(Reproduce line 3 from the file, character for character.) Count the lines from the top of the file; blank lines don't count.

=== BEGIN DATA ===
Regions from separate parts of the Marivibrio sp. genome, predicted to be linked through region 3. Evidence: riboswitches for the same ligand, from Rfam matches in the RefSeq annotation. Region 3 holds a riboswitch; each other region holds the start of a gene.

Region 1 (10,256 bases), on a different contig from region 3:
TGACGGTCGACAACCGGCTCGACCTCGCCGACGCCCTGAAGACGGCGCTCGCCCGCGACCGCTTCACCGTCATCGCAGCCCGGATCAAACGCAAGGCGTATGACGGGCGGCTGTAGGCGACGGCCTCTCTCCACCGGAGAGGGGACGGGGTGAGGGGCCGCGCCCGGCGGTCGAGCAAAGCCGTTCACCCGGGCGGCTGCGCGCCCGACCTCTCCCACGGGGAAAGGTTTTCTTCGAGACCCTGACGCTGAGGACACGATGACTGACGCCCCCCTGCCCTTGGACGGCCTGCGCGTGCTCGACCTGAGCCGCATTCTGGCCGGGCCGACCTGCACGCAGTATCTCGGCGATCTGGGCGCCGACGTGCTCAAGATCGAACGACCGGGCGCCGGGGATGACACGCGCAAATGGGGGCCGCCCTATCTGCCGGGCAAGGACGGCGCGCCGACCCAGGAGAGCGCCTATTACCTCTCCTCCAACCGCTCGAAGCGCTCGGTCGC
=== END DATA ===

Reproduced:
TGACGGTCGACAACCGGCTCGACCTCGCCGACGCCCTGAAGACGGCGCTCGCCCGCGACCGCTTCACCGTCATCGCAGCCCGGATCAAACGCAAGGCGTATGACGGGCGGCTGTAGGCGACGGCCTCTCTCCACCGGAGAGGGGACGGGGTGAGGGGCCGCGCCCGGCGGTCGAGCAAAGCCGTTCACCCGGGCGGCTGCGCGCCCGACCTCTCCCACGGGGAAAGGTTTTCTTCGAGACCCTGACGCTGAGGACACGATGACTGACGCCCCCCTGCCCTTGGACGGCCTGCGCGTGCTCGACCTGAGCCGCATTCTGGCCGGGCCGACCTGCACGCAGTATCTCGGCGATCTGGGCGCCGACGTGCTCAAGATCGAACGACCGGGCGCCGGGGATGACACGCGCAAATGGGGGCCGCCCTATCTGCCGGGCAAGGACGGCGCGCCGACCCAGGAGAGCGCCTATTACCTCTCCTCCAACCGCTCGAAGCGCTCGGTCGC